“We wanted to put together a course that was not just practical stuff but also education and looking at other things such as drink-driving, speeding,” she says.

“We are not just teaching them skills.

“They learn to read roads and look out for hazards.”

The course also covers first aid, braking, cornering, hazard identification, lane positioning, reversing, parking and simple vehicle maintenance such as checking the oil and changing a tyre.

Just four out of a group of 12 students said they were confident about changing a tyre.

Lessons learnt

Students gets plenty of one-on-one tuition and get to practise their skills under supervision.

The day starts with a sobering video session with cognitive psychologist Dr Jack Treffner, who conducted the world’s first study into the influence of mobile phones on driving while working as chief scientist for the Holden Performance Driving Centre.

He told the students the Waikato “has the worst fatality statistics in New Zealand” particularly for 18 to 25-year-olds.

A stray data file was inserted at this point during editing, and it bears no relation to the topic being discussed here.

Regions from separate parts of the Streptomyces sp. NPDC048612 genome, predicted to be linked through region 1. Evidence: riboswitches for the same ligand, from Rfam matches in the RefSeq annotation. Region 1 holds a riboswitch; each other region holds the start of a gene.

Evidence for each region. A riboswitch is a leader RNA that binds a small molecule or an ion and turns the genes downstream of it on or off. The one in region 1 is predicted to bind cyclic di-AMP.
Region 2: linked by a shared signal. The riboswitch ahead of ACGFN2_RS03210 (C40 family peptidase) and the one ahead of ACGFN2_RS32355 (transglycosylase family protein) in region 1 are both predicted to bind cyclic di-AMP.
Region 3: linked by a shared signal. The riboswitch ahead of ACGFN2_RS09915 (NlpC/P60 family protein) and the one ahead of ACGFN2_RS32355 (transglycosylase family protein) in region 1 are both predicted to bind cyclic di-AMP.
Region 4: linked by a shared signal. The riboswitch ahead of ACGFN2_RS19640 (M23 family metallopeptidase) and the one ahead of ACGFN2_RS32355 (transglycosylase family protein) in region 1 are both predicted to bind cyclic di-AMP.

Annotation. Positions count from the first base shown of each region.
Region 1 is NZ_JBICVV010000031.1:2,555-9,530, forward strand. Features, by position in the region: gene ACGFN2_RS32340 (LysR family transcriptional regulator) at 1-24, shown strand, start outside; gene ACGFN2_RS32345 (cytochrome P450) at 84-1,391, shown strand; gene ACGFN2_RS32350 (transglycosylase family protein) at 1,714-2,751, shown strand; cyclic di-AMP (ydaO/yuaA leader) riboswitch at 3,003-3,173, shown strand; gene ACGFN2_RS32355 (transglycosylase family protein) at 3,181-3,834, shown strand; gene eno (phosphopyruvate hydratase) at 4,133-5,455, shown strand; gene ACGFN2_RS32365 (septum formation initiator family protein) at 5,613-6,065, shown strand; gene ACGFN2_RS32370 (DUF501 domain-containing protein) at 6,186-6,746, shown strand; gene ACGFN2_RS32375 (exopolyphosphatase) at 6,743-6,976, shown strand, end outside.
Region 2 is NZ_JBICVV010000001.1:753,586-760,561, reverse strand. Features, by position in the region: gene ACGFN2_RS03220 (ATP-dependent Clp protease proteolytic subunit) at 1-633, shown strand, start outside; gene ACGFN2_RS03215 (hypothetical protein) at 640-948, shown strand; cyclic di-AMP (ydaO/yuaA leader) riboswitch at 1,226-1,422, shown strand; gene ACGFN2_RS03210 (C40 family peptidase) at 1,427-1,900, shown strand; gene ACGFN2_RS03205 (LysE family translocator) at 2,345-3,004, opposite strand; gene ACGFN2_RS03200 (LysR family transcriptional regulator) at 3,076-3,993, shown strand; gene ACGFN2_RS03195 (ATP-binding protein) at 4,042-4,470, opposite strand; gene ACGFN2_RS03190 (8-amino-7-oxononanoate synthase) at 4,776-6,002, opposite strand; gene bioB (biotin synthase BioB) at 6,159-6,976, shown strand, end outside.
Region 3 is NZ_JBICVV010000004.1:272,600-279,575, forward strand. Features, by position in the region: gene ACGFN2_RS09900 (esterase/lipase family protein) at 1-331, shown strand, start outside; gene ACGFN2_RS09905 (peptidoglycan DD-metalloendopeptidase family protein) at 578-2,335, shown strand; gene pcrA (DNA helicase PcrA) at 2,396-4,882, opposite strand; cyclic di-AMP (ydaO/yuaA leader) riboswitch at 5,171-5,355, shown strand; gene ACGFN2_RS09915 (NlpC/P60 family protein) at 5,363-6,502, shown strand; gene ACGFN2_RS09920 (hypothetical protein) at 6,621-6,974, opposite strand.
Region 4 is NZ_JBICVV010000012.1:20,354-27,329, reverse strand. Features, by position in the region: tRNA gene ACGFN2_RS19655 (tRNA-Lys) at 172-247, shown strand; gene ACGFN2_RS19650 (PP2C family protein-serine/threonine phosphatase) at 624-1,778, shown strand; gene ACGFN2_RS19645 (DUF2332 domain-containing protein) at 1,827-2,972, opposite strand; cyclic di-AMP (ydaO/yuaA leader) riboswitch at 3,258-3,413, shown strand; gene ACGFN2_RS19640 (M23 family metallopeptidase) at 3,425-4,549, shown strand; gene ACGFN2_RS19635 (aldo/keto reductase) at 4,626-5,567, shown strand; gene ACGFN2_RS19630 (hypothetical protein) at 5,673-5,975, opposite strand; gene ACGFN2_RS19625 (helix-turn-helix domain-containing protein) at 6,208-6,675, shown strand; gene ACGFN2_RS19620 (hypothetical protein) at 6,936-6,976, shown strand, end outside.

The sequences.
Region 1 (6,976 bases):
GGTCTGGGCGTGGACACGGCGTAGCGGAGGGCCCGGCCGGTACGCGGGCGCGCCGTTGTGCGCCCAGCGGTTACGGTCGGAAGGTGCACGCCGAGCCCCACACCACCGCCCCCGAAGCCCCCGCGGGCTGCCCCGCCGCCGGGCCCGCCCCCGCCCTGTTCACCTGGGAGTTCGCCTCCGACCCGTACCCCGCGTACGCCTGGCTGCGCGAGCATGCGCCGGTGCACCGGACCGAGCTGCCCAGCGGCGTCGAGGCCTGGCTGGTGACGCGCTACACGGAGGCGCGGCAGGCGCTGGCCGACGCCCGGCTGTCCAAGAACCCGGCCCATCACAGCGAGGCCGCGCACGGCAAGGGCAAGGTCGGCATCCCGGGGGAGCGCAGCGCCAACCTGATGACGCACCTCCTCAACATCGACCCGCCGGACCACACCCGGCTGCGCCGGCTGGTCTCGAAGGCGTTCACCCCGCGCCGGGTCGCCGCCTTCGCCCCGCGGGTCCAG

“More than half of all accidents are due to 18 to 25-year-olds,” he says.

And although alcohol and drugs play a part in 48 per cent of fatalities “52 per cent have no drink or drugs involved”.

Inattention and distraction, he says, are the leading causes of crashes.

“Distracted driving is an epidemic.”

He says there are three types of distraction:

Visual: when you look at something on the side of the road.

Manual: such as turning the controls of the radio.

Cognitive: “It’s the thinking aspect that is really challenging, especially with cellphones”.

“Distraction is a profound problem we are only starting to appreciate now,” he says.

“Police often say ‘they looked but they didn’t see’.”

He also takes a shot at politicians who made it legal to use hands-free mobile phones while driving.

“Don’t think you are safe because you are using hands-free. There is a four to eight times increase in the chance of an accident if you are using a hands-free cellphone.

“Using hands-free is like driving drunk. It is only legal for political reasons.”